Hash Table

This topic contains 5 replies, has 2 voices, and was last updated by Profile photo of H Man H Man 2 years, 4 months ago.

  • Author
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  • #17423
    Profile photo of H Man
    H Man
    Participant

    Heres my hash Table

              
    
    $h = [ordered]@{
    Computername=$env:computername
    ServiceState = "wscsvc", "CcmExec" | foreach {Get-WmiObject -Class Win32_Service -Filter "Name = '$($_)'" | select Name, State }
    ServiceStartUp = "wscsvc", "CcmExec" | foreach {Get-WmiObject -Class Win32_Service -Filter "Name = '$($_)'" | select Name, StartMode}
    
    }
    
    [pscustomobject]$h
    
    $h | select -expandproperty values
    
    # I  get this
    
    Name                           Value                                                                        
    ----                           -----                                                                        
    Computername                   BR-ADMIN3                                                                    
    ServiceState                   {@{Name=wscsvc; State=Running}, @{Name=CcmExec; State=Running}}              
    ServiceStartUp                 {@{Name=wscsvc; StartMode=Auto}, @{Name=CcmExec; StartMode=Auto}}  
    
    

    how do i remove the {@{

    thank you

  • #17424
    Profile photo of Dave Wyatt
    Dave Wyatt
    Moderator

    That's how Powershell displays arrays and PSObjects as text. (Arrays go into a pair of curly braces with comma-separated values, and PSObjects are displayed like hashtable literals.) You can certainly change the text that's displayed on screen if you like, but you'd have to decide what you want it to look like.

  • #17426
    Profile photo of Dave Wyatt
    Dave Wyatt
    Moderator

    I'm not sure what you're doing with that hashtable. Here's a different approach which builds an array of objects, which are displayed in a more user-friendly way by Format-Table:

    $services = "wscsvc", "CcmExec" | foreach {
        Get-WmiObject -Class Win32_Service -Filter "Name = '$($_)'" |
        select  @{Name = 'ComputerName'; Expression = { $env:computername }}, Name, State, StartMode
    }
    
    $services | Format-Table -AutoSize
  • #17427
    Profile photo of H Man
    H Man
    Participant

    Hi Dave id like it to look like this if possible i would also like to export-csv to results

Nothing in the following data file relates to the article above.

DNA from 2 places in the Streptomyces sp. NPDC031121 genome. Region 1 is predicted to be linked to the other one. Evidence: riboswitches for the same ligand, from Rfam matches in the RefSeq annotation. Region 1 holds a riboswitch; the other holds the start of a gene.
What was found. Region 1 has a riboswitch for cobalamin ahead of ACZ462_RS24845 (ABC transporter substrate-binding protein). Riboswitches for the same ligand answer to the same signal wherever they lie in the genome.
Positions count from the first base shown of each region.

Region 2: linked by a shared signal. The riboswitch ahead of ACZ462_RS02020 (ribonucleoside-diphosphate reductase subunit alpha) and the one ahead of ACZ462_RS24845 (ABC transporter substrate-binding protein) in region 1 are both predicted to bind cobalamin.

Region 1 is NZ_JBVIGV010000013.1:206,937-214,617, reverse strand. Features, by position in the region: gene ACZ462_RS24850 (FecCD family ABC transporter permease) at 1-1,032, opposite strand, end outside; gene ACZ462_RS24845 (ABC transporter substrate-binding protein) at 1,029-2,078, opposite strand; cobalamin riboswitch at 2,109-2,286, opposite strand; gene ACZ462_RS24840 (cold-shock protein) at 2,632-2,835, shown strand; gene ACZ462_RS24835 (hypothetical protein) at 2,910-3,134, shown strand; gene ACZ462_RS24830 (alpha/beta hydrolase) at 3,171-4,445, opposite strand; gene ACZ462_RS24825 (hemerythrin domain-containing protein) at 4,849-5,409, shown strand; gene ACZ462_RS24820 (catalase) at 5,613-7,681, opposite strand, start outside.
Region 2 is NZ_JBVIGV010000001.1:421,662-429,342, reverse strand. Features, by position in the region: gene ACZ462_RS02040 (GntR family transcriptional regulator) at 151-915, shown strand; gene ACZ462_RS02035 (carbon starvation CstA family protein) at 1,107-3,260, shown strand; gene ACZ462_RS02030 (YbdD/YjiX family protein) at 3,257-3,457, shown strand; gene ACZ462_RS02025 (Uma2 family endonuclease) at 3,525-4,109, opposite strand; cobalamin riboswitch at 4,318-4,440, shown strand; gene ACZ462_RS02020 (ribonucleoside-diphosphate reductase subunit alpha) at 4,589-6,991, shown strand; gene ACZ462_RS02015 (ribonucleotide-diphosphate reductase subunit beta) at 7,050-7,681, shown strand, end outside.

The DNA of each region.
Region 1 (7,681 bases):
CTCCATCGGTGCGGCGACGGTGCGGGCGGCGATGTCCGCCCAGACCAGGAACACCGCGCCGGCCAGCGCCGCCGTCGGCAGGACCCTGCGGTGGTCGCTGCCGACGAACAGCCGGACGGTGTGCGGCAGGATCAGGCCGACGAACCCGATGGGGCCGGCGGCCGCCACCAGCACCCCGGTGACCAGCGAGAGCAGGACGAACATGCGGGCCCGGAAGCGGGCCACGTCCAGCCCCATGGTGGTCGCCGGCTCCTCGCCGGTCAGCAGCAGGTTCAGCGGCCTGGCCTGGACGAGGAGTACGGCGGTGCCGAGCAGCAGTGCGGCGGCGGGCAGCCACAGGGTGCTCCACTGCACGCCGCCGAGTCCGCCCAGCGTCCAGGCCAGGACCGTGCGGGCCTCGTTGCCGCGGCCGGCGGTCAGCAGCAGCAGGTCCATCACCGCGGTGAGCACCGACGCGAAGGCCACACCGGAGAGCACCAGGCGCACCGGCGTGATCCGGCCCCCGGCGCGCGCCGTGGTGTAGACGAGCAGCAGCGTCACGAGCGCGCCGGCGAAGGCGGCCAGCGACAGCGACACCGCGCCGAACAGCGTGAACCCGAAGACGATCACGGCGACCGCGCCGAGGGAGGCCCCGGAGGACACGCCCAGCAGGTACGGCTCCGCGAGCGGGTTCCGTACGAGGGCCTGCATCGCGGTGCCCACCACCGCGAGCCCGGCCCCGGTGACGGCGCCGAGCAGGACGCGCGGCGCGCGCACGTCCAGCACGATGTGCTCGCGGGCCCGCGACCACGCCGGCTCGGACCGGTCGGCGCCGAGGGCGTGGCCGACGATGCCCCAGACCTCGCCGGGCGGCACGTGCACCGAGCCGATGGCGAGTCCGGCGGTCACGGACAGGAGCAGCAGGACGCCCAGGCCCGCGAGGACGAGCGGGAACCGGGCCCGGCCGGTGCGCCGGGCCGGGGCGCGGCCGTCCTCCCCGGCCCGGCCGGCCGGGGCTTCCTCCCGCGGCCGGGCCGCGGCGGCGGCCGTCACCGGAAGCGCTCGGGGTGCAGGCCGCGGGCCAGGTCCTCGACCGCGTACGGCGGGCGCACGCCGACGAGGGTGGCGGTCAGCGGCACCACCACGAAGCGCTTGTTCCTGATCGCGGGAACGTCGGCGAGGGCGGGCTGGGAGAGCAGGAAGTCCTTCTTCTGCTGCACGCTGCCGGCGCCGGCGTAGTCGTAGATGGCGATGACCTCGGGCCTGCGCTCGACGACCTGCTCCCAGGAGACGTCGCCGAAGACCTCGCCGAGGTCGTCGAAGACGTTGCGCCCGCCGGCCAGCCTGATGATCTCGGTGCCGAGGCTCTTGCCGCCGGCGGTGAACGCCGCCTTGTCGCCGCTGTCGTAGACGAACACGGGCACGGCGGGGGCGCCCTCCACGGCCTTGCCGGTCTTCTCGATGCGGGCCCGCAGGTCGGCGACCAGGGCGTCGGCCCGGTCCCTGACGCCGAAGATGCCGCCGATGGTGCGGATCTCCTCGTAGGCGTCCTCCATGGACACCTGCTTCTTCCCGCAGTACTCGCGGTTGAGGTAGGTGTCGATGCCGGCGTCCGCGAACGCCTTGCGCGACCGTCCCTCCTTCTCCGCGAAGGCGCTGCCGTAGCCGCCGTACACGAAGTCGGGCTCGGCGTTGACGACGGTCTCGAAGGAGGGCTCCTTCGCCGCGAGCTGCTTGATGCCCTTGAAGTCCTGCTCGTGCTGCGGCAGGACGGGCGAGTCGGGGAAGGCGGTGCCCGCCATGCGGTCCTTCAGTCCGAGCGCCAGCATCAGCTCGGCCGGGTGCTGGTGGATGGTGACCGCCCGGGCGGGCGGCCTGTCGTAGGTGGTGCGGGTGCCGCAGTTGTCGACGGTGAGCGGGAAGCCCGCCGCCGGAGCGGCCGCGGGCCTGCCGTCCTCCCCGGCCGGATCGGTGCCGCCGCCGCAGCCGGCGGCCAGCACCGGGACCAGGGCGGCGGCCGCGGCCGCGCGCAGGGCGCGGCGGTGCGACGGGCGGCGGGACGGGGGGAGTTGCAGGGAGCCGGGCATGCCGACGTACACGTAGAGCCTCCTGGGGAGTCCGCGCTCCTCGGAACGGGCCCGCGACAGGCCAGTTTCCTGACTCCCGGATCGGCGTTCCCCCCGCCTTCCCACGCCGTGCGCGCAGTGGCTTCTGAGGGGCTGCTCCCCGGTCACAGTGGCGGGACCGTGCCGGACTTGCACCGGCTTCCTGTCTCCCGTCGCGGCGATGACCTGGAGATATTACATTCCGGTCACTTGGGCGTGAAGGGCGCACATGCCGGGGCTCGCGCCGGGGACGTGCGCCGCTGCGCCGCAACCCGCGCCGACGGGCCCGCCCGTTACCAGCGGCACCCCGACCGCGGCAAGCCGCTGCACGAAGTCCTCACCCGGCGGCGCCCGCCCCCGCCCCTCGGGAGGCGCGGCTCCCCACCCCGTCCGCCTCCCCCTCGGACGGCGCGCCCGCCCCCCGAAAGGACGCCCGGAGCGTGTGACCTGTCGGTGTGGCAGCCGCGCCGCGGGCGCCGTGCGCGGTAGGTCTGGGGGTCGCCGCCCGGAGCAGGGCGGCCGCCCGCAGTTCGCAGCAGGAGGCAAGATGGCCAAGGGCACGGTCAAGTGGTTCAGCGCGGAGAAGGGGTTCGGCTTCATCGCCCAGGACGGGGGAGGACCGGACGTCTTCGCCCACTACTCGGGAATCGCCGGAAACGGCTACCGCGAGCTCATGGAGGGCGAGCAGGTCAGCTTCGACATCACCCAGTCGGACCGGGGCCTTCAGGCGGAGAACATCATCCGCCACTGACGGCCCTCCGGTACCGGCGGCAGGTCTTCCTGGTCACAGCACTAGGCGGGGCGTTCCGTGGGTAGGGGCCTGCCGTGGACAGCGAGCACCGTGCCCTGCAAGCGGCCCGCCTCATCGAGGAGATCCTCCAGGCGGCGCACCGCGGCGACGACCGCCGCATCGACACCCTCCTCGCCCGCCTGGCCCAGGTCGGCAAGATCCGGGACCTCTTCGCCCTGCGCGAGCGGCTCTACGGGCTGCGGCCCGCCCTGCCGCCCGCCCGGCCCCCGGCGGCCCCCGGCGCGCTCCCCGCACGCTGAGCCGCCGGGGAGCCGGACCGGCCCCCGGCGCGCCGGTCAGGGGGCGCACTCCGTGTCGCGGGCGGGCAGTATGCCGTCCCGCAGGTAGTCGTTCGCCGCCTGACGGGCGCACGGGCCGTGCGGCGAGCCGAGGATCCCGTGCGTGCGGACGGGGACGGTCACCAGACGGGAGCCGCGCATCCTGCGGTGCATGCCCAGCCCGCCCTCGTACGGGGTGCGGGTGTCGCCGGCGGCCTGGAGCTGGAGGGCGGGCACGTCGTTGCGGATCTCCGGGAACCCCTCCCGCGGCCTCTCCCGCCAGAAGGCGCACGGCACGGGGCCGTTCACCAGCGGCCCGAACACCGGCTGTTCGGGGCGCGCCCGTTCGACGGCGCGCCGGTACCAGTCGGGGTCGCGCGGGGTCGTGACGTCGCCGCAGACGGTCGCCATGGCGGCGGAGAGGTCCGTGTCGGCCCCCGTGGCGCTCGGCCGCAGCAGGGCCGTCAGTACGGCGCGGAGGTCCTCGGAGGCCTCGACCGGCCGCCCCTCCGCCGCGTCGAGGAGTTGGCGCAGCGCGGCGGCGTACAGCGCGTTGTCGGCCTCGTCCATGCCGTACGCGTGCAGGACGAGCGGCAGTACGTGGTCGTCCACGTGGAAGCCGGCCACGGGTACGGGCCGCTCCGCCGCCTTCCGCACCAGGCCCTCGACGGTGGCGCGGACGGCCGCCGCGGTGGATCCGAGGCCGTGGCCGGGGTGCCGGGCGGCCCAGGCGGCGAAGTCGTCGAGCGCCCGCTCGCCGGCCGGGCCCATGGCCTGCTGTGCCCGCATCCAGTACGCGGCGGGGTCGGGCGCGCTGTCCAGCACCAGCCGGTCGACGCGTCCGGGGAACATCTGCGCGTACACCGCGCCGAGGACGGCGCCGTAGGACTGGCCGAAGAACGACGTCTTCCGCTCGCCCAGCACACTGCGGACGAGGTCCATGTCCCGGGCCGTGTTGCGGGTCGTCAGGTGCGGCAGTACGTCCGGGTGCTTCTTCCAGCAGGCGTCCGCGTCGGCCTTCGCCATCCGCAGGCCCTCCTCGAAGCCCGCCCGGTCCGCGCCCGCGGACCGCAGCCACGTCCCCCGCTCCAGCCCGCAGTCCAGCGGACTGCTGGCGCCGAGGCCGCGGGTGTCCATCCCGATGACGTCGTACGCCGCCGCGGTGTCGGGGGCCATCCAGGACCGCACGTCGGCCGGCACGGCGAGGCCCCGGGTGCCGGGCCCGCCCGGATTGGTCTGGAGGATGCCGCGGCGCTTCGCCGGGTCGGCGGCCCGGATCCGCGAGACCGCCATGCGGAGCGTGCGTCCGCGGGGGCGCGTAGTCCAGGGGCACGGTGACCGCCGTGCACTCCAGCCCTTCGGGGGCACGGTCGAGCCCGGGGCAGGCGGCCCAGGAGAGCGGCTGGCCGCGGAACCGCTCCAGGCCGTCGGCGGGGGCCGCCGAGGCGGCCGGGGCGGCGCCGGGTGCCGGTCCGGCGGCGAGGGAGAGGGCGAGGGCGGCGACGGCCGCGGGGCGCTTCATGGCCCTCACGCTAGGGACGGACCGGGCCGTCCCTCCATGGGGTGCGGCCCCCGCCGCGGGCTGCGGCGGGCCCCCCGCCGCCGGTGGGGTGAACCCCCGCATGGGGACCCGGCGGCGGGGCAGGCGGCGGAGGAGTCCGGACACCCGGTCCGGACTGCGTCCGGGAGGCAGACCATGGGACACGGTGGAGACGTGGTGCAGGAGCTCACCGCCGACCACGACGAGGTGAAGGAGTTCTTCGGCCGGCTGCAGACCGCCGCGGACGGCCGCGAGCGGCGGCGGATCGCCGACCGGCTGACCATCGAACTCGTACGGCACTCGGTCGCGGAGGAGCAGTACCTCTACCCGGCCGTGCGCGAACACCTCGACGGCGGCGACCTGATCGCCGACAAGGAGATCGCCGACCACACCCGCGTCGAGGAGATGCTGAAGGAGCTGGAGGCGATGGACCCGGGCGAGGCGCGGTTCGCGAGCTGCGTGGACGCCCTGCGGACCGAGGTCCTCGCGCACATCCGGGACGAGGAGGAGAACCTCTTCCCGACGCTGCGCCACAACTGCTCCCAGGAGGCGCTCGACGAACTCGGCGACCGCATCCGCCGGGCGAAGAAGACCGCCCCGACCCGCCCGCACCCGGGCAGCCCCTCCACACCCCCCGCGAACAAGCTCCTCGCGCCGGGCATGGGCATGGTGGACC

I am remoting into 70 machines and building a report basec on 2 criteria state and startup mode

    Name                                                                               State                                                                             
    ----                                                                               -----                                                                             
    wscsvc                                                                             Running                                                                           
    CcmExec                                                                            Running                                                                           
    
    
  • #17428
    Profile photo of Dave Wyatt
    Dave Wyatt
    Moderator

    That's easy enough, but you don't have ComputerName or StartMode in that output, both of which were part of your original code. Should they be there as well? (If so, use the code from my previous post.)

    $services = "wscsvc", "CcmExec" | foreach {
        Get-WmiObject -Class Win32_Service -Filter "Name = '$($_)'" |
        select  Name, State
    }
    
    $services | Format-Table -AutoSize
    $services | Export-Csv -Path C:\Some\Csv\File.csv
    
  • #17429
    Profile photo of H Man
    H Man
    Participant

    actually your example is perfect thank you

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